Walkers heading up the track behind the grand old Peebles Hydro are often intrigued by the scattering of dwellings nestled within the folds of the hillside along the Soonhope Burn. The Soonhope huts (or chalets) as they are known represent a piece of local social history, as well as a nod towards a simpler way of life that perhaps more people would like to embrace.
Some are little more than rustic, ramshackle sheds, while others are beautifully kept, with wood-burning stoves, ornate verandas with decking, and well-tended gardens. The range of colours and styles never ceases to amaze, from mock Tudor timber to a wonderful old railway carriage – the ‘Soon Up Sleeper’.
The huts are representative of a wider social movement that took place a century or so ago when landowners were encouraged to provide places for miners, industrial workers and ex-servicemen to breath fresh air and enjoy green space. The building of these simple, temporary bolt-holes – very much off-grid and in touch with nature – have a direct line to the mountain bothies and shepherd’s huts found elsewhere in Scotland, and in turn the huts and wilderness cabins found in Scandinavian countries.
Perhaps the most famous hut community in Scotland, and certainly the largest, is at Carbeth near Glasgow. The origins of the Carbeth Hutters can be traced back to providing access to the countryside for soldiers returning from the First World War, although Carbeth also had close ties with the ship-building industry on the Clyde, with workers able to escape the grime and pollution of the city. Now under community ownership, Carbeth is as strong as ever with the site home to well over 100 huts.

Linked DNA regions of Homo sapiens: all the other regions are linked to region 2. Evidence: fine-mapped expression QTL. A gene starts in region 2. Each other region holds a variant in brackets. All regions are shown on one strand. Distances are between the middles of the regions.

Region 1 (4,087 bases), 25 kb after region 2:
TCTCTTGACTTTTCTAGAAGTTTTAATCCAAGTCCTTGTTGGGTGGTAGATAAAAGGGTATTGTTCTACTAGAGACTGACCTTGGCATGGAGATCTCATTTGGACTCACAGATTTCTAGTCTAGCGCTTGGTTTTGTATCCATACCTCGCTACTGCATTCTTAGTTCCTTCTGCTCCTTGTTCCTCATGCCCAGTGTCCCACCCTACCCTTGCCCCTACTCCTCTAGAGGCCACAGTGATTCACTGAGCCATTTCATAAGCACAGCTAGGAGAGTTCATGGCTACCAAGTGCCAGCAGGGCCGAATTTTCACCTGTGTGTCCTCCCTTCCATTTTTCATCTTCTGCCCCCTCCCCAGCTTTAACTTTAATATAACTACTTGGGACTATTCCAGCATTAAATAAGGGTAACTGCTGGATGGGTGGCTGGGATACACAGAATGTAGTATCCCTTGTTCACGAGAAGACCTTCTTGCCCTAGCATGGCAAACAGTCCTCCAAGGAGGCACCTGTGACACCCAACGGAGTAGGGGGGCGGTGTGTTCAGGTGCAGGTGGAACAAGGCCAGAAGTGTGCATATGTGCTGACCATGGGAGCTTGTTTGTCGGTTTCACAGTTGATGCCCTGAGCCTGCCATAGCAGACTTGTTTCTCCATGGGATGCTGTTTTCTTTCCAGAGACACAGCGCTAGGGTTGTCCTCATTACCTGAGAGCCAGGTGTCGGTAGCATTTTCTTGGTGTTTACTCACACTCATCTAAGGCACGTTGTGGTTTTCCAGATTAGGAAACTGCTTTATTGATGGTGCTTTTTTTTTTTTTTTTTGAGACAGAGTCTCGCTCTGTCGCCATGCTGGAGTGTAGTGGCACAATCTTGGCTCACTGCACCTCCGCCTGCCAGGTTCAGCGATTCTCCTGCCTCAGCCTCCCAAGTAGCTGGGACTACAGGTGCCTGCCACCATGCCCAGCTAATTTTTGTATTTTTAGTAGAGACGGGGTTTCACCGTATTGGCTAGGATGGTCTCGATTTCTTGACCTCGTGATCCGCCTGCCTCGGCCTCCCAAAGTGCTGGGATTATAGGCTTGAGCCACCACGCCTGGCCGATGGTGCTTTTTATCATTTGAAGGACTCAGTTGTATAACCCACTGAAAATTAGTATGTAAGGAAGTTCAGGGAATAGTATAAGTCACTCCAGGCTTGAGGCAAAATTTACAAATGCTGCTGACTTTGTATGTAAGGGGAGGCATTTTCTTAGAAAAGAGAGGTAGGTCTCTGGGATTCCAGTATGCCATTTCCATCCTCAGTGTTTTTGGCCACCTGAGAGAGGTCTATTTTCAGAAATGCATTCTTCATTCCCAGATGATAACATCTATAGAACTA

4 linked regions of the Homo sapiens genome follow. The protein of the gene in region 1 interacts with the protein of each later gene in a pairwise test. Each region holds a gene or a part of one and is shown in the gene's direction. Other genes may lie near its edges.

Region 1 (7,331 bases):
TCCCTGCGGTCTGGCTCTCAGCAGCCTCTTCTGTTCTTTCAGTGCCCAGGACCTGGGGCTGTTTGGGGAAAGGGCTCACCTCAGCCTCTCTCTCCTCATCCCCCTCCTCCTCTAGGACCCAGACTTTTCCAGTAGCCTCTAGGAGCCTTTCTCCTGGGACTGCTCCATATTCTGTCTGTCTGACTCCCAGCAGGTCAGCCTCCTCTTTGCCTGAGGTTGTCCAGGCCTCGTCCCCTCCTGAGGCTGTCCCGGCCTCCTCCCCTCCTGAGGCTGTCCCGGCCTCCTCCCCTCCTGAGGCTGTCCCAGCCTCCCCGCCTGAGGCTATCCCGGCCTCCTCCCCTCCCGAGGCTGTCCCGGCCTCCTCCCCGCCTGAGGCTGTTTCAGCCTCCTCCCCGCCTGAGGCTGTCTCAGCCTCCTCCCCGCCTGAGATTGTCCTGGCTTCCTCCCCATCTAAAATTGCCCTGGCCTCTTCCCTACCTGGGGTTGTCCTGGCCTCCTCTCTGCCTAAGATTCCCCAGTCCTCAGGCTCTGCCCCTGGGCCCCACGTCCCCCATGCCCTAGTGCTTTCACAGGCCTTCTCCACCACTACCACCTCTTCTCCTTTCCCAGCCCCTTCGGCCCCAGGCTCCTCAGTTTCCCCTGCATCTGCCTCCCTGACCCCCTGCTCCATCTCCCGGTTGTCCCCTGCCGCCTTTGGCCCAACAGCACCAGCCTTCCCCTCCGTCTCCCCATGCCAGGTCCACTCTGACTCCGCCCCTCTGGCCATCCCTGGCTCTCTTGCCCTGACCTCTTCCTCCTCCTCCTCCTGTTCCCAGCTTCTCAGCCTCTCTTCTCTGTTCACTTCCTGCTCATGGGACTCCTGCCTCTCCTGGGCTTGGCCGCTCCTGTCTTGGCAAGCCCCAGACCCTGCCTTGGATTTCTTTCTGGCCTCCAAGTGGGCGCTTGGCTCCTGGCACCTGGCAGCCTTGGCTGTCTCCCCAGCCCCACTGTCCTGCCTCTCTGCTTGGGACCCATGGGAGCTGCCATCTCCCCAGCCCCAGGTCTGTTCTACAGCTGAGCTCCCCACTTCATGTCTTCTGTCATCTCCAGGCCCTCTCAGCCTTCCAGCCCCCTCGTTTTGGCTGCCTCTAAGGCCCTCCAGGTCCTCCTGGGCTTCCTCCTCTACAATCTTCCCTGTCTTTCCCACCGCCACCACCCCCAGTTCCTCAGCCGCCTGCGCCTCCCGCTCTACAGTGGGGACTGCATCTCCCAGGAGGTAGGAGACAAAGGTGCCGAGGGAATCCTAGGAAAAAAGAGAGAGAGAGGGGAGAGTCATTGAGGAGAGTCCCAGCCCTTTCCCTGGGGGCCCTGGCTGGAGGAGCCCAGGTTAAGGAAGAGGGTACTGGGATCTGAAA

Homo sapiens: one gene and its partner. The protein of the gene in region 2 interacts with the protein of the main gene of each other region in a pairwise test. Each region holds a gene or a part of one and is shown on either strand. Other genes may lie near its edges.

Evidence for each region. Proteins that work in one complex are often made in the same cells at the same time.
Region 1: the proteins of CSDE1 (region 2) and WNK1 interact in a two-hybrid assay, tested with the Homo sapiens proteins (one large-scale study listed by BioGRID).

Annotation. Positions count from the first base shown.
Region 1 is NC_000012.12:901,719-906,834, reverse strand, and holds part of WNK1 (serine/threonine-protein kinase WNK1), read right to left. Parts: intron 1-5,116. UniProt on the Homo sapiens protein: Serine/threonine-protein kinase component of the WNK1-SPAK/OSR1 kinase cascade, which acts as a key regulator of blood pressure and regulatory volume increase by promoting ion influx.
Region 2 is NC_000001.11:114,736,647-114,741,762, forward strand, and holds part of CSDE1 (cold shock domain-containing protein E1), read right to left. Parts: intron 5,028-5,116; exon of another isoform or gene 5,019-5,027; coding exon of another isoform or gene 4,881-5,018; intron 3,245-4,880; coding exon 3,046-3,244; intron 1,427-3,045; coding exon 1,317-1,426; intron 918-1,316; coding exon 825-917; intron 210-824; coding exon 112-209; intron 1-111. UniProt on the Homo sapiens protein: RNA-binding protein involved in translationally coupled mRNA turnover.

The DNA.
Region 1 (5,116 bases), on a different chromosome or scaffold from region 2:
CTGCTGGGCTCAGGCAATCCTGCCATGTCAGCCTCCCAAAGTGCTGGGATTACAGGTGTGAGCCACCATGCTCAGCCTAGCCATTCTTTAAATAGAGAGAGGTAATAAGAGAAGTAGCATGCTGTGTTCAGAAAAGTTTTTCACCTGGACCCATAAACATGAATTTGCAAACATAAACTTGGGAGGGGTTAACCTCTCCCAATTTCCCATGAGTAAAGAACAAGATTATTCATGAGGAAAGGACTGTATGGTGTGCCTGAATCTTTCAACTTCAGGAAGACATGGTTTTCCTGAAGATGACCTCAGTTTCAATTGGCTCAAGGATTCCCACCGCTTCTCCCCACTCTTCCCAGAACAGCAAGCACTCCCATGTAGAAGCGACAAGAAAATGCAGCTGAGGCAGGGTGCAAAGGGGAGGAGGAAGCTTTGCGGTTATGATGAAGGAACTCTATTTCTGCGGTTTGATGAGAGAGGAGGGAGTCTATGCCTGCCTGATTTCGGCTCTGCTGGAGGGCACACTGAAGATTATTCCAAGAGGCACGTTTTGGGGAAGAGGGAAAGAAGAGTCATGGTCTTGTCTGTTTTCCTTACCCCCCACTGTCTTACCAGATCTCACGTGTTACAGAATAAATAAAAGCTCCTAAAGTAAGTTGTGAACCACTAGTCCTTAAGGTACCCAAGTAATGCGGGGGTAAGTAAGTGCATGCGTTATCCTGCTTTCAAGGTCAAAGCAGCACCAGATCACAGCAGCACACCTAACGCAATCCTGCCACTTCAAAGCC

The group of huts at Soonhope is much smaller, around 50 in total, although the sense of community is no less strong. The huts here and elsewhere at Eddleston just north of Peebles are believed to have been built by miners from Rosewell in nearby Midlothian.
As with Carbeth and other hutting communities around Scotland, the huts at Soonhope provide a tranquil environment in which to get away from it all for a few days, the only noise being the sound of bird song and the babbling waters of the Soonhope Burn.
One of the routes in past year’s Scottish Borders Walking Festival (Dunslair Heights Circular by Shieldgreen and Glentress) passes the huts. However, we’d recommend heading up for a nosey any time, perhaps as part of a longer walk into nearby Glentress Forest or up onto Venlaw Hill.
Do also check out Reforesting Scotland’s A Thousand Huts Campaign – the charity’s push to celebrate and expand the world of hutting in Scotland.
Photograph: Rich Rowe